For someone who has spent the last year and a half confined to a housette in pajamas with only a computer screen to talk to, this little jaunt can only be described as overwhelming, in every sense of the word. I’m still jetlagged but who could blame me? It took 18 hours to get here where I’m 5 hours behind France time. The bags under my eyes will have to be claimed as carry-ons when I head out to St. John’s tomorrow.

Anyway, bag lady or no, I hardly know where to begin to describe the events of late. I arrived in Halifax last Wednesday half starved to death, so we popped into one of my favourite restaurants (Jane’s) for a light supper and my long overdue daily dose of vin blanc. Just as we were settling the bill, a young waitress stood a few feet back from the table, cocked her head to the side, narrowed her eyes and said, “Did you write that book?” I said, “Well, I wrote a book.” “I knew it,” she said, “we were all over in the corner trying to decide if we should ask you.” Apparently they had seen the poster for the blook in the window of Bookmark and recognized me. Well, I never!

The next day I finally saw the blook for myself. I stopped and looked at the window display, hugged myself internally and went in and asked if I could see a copy. The man passed it to me and said, “This book is so gorgeous. It’s been stopping people in their tracks.” Oh my. So I told him it was mine and he positively beamed at me, welcomed and congratulated me. I thanked him for the window display and his support and then this beautiful bookseller paused, looked me straight in the eye and said, “No, really, it’s an honour.” Oh my, again.

Then I did the radio, so fun. Then I did the TV, a blur of lights and morning people with lots of energy. I have no idea what I said as I was barely awake, but I do know that I did not poop in my pants as predicted. Then I went off to my first signing at a small chain store in a local mall which lasted 40 minutes because for the first time in that store’s history we ran out of books. My friends, I was a sell-out. Okay it was only 20 books but still, the staff were beside themselves with joy and bewilderment.

I signed my first book for my friend Heather who told me how to do it so it’s clear that it’s a first edition. I met beautiful people including the sweetest lady alive, a Finder, who circled back after buying her book because she decided she would ask for a picture with me after all. “I’m such a dork,” she said. I laughed and snuggled in for the shot and she was so happy that she was teary. I mean it just doesn’t get any better than that.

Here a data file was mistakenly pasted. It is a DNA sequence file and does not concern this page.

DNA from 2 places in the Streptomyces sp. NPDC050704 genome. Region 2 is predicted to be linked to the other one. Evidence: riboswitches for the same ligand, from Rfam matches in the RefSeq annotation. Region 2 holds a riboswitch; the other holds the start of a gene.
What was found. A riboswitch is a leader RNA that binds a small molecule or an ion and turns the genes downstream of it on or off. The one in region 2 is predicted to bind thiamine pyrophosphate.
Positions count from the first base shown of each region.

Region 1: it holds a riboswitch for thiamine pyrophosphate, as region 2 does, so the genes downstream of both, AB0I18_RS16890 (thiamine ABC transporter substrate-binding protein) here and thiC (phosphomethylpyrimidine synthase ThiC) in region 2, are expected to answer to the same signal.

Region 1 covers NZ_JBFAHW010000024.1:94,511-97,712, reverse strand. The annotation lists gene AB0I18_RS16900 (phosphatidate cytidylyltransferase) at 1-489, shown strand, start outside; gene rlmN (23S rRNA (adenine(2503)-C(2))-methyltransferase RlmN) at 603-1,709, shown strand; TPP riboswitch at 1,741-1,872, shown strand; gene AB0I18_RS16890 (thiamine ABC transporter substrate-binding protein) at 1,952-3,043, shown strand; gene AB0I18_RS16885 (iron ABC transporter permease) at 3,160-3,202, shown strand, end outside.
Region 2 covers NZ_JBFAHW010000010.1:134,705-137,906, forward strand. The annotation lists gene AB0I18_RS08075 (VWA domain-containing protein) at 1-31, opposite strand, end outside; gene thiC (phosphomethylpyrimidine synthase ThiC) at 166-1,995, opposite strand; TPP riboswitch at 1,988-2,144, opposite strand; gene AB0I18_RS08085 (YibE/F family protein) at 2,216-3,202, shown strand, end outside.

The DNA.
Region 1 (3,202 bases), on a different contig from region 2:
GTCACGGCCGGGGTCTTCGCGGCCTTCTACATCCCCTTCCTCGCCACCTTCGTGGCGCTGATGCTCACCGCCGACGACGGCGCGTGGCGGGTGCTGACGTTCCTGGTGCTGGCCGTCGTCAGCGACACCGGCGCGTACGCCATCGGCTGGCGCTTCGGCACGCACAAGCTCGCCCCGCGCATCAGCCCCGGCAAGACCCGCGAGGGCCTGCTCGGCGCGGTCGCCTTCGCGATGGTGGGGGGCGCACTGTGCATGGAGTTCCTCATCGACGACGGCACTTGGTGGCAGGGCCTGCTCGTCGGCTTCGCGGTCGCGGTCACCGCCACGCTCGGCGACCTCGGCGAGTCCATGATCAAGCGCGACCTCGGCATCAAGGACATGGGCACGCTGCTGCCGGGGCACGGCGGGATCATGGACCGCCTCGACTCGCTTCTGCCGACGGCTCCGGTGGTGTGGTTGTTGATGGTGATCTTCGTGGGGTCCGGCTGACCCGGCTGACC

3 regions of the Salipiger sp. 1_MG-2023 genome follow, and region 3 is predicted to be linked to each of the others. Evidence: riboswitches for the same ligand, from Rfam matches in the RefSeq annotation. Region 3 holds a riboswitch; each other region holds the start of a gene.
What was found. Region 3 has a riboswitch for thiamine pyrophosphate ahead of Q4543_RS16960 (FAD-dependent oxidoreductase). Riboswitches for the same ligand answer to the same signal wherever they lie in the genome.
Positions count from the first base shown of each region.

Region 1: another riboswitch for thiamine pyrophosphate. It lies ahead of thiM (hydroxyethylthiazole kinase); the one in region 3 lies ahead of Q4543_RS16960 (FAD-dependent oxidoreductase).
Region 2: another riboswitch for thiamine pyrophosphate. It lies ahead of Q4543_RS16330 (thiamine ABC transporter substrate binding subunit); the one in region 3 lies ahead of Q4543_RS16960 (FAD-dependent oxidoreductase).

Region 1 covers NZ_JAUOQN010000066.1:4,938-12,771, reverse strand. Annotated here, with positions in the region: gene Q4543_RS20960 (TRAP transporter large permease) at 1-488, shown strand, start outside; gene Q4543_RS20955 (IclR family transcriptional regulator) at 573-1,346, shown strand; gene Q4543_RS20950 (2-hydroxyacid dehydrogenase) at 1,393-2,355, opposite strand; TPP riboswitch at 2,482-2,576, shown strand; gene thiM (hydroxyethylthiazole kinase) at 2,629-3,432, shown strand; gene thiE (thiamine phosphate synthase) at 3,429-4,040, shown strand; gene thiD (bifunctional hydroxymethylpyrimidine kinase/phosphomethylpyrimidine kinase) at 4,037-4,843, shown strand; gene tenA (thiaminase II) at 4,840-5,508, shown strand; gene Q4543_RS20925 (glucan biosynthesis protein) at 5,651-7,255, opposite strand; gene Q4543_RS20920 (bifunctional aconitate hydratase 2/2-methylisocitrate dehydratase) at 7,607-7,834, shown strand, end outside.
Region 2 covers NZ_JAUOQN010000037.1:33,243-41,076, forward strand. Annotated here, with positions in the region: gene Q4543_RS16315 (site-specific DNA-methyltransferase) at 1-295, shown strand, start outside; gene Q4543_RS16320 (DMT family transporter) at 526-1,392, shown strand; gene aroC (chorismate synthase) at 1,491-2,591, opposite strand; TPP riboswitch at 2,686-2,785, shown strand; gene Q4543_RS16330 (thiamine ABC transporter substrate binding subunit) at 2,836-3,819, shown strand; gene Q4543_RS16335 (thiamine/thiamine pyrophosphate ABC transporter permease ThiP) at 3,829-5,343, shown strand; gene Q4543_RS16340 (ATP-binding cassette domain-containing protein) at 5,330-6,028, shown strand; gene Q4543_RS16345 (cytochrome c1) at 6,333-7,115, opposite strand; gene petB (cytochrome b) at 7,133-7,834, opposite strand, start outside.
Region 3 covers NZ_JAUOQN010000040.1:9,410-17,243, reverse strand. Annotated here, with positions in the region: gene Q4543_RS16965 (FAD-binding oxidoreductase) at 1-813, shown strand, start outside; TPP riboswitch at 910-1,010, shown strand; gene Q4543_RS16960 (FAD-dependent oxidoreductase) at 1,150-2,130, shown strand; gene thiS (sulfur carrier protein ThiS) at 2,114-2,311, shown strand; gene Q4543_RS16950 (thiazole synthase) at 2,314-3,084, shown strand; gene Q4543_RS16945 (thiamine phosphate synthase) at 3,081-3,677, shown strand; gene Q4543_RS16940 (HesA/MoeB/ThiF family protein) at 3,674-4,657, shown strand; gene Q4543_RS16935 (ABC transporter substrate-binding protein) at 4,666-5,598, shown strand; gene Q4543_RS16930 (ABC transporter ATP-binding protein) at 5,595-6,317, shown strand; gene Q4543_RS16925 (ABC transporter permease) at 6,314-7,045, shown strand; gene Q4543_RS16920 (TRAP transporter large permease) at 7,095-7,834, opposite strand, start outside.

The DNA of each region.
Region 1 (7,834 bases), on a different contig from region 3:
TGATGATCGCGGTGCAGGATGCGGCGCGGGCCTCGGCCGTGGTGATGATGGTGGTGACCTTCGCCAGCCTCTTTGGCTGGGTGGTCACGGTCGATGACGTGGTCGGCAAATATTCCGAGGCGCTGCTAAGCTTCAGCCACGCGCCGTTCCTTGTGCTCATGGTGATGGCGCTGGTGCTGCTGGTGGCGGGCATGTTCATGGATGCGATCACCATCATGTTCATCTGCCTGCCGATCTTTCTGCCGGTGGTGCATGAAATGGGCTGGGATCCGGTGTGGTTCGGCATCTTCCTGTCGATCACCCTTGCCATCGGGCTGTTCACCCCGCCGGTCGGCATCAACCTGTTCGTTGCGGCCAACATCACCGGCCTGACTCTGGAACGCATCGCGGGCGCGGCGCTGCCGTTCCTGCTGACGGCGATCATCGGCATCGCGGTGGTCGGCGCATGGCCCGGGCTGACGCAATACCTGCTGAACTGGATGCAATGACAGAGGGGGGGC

Later that night, cocktails with Gordon and Trina and company, owners of Uncommon Grounds (FMIF launch venue) and dinner with Jill, resplendent in her platform stilettos (she knows of my phobia and yet persists) and chandelier earrings. Her husband Todd, also a dear friend, was in fine form. Comme d’habitude, Jill and I laughed until mascara ran freely and urine retention bordered on precarious. Poor woman, I nearly talked the ears right off her, 18 months in linguistic prison will do that to you.

Next came the launch. Oh where to start? Incroyable. I finally met my lovely, wonderful, supportive, down to earth publisher who is now my friend. Jill introduced me with a speech too beautiful to even describe and then the blook sold out, yet again. The only downside was being so swamped that I only had about 2 minutes to spend with people. I’m telling you, me and JK Rowling, it’s like we’re the same person.

Just in case you think I’m getting all slick at this autograph business, I’ll leave you with this reassurance of my goofiness: at one point at the launch party Neil and I sat with a dapper gentleman, our lawyer Paul, who asked us both for signatures—our wills. Talk about signing your life away.

Okay St. John’s, you’re next on the list my old friend. I’m coming home.


 

 

 

 

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